Fresh allegations … Ian Macdonald. Photo: Louie Douvis
Disgraced former NSW minister for energy Ian Macdonald is to face a new corruption inquiry into the granting of coal exploration licences.
“The Commission has been investigating allegations that corrupt conduct has occurred in connection with the granting of certain coalmining tenements in NSW,” the Independent Commission Against Inquiry said in a statement.
The Herald reported this week that Andrew Kaidbay, a friend and adviser to former minister Eddie Obeid and his family, who had no mining background and a $1 company, won a coal exploration licence in the Hunter Valley worth millions of dollars in a controversial tender run by then minister Mr Macdonald.
The Obeid family also received at least $10 million after they sold an option over their land to another of the successful bidders in this tender process.
Nine months before Mr Macdonald announced the invitation-only tender, the Obeids bought a farm in the Bylong Valley, near Mount Penny, for $3.65 million.
One of the exploration licences the commission has confirmed it is investigating relates to a licence at Doyle’s Creek.
In December 2008, Mr Macdonald granted this licence – without going to tender – to a company associated with John Maitland, the former general secretary of the Construction, Forestry, Mining and Energy Union.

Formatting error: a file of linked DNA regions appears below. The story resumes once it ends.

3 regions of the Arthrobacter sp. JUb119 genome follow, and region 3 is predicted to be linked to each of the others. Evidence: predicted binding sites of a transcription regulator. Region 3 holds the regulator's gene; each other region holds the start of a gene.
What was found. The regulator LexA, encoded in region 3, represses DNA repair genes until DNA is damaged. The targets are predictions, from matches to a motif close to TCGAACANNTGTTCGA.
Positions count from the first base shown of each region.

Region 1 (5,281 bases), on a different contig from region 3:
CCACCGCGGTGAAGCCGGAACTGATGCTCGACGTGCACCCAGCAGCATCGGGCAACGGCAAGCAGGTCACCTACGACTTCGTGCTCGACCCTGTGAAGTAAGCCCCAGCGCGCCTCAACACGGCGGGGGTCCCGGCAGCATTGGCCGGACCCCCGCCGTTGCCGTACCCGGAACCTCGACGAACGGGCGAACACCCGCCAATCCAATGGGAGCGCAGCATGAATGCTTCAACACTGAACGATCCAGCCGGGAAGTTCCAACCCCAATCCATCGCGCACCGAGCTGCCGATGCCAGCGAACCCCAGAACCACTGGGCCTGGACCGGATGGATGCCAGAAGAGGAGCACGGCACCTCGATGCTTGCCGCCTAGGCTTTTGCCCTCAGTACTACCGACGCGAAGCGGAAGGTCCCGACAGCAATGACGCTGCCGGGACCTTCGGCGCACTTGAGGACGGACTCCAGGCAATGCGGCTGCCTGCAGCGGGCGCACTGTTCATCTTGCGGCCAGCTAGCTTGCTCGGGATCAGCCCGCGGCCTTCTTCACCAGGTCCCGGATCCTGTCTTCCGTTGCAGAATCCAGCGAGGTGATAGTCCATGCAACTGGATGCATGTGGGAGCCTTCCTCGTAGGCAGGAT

Mr Maitland paid $165,000 for his 11 per cent share in NuCoal Resources, which was later valued at $12million.
In a statement, the ICAC said because of the fresh allegations against the former minister, the commission was delaying announcing the findings of a previous corruption inquiry into Mr Macdonald.
Last year, the ICAC held a public hearing into allegations that businessmen Lucky Gattellari and Ronald Medich, who are facing murder charges, offered escort services in return for Mr Macdonald arranging meetings with state energy executives.
No date has been set for the new public inquiry.
Mr Macdonald resigned from NSW parliament in June 2010 following allegations that he made “errors” in his travel expenses relating to a 2008 trip to Italy and Dubai.